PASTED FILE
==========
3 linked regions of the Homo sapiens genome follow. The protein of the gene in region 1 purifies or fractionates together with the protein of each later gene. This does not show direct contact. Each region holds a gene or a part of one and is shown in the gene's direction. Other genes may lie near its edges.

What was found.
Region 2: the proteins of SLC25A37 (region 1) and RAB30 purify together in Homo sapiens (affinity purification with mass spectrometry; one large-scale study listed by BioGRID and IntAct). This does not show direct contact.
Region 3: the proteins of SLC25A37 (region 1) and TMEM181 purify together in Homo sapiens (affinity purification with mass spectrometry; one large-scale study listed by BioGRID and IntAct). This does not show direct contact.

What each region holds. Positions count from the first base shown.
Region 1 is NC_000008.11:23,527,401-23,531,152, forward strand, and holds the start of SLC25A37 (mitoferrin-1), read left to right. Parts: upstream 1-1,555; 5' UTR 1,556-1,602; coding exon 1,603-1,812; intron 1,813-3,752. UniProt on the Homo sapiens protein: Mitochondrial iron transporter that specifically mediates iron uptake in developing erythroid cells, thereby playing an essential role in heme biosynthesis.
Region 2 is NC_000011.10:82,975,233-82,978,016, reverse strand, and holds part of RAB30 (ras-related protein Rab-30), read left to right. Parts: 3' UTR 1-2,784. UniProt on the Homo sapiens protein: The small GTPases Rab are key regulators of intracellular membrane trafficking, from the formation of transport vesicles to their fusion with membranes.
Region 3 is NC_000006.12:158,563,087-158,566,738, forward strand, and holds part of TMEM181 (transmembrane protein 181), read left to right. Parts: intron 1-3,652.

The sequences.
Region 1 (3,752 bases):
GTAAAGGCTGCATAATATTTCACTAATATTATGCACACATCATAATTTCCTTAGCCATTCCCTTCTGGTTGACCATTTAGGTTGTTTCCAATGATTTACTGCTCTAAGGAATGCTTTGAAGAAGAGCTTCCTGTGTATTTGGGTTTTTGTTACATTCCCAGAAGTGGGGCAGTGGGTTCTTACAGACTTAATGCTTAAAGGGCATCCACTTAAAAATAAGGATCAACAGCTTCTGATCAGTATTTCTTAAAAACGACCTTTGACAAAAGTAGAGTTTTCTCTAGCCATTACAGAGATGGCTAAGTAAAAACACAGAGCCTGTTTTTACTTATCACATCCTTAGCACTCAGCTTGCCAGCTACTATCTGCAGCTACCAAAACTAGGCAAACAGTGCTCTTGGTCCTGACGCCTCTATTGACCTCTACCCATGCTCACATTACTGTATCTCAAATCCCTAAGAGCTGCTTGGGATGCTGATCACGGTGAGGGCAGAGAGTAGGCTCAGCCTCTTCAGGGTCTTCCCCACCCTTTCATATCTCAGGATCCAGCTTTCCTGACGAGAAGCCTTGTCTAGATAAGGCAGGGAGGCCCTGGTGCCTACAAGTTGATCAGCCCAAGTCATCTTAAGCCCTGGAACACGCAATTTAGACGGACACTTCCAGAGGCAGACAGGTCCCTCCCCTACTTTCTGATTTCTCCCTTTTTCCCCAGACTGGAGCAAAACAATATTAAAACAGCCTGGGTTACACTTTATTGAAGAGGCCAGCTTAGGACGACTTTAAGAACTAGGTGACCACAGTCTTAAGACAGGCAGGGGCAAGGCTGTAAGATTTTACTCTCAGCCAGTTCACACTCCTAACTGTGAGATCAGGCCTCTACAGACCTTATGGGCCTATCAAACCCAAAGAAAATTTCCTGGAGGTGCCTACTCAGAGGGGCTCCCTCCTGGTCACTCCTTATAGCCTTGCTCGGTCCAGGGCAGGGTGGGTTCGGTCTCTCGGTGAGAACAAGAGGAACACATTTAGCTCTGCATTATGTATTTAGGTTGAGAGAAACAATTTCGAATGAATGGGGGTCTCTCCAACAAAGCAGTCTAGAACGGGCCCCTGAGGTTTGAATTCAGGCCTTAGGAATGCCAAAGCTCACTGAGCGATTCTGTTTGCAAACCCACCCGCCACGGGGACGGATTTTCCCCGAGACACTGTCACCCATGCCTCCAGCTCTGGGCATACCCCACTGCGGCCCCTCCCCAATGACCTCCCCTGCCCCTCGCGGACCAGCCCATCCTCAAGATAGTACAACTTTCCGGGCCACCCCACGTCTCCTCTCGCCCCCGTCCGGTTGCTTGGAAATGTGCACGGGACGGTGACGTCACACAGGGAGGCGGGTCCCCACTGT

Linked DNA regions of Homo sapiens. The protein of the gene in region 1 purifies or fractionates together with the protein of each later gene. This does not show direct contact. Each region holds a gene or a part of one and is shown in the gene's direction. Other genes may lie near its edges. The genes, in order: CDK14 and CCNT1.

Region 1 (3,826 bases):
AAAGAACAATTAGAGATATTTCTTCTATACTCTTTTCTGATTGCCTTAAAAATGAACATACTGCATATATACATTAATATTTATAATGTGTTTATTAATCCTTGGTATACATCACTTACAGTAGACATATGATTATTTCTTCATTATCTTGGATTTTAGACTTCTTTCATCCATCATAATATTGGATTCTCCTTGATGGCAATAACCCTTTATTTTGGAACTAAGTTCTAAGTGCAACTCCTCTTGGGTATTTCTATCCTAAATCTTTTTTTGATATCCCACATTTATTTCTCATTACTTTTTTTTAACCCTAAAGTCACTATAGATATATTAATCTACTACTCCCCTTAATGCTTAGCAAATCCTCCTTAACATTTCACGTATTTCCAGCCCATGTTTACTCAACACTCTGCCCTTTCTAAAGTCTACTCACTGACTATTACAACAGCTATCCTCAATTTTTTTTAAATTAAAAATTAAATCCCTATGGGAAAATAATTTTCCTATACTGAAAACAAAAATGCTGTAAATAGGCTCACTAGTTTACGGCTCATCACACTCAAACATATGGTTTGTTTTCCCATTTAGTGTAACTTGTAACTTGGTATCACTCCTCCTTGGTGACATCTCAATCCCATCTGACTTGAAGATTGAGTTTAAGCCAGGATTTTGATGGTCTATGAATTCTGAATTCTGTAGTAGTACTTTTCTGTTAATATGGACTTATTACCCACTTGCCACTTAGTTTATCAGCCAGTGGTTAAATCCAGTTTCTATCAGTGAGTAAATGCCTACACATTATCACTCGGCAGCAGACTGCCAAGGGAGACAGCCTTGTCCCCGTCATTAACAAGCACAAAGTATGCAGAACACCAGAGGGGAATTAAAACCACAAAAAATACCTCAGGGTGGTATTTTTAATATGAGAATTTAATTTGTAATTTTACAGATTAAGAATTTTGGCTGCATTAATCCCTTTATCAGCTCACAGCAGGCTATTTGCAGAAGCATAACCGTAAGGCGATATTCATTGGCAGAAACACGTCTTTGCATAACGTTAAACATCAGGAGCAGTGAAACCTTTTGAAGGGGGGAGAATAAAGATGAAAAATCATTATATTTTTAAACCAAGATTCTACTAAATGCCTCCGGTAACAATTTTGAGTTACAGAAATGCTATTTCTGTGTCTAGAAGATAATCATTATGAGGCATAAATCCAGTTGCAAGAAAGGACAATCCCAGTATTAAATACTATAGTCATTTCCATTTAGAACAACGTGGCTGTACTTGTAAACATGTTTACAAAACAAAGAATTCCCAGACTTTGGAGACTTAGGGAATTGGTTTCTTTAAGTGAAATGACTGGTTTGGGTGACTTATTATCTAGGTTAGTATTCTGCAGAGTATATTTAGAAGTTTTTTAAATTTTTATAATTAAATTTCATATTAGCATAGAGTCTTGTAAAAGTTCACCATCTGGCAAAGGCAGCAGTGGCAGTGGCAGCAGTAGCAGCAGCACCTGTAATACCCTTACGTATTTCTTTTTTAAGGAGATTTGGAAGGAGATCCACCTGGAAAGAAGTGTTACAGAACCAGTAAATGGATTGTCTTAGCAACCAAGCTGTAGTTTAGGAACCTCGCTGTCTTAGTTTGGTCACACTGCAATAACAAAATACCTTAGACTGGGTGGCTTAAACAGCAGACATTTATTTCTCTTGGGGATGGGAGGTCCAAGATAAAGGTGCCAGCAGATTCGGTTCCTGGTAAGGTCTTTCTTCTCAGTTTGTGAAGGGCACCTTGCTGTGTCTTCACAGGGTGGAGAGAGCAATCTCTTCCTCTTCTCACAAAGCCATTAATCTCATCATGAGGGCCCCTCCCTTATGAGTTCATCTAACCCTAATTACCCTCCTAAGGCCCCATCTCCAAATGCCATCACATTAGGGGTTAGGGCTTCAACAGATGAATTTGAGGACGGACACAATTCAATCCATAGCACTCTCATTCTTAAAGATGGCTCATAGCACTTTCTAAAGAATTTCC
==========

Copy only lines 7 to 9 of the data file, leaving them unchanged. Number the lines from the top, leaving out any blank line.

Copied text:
Region 2 is NC_000011.10:82,975,233-82,978,016, reverse strand, and holds part of RAB30 (ras-related protein Rab-30), read left to right. Parts: 3' UTR 1-2,784. UniProt on the Homo sapiens protein: The small GTPases Rab are key regulators of intracellular membrane trafficking, from the formation of transport vesicles to their fusion with membranes.
Region 3 is NC_000006.12:158,563,087-158,566,738, forward strand, and holds part of TMEM181 (transmembrane protein 181), read left to right. Parts: intron 1-3,652.

The sequences.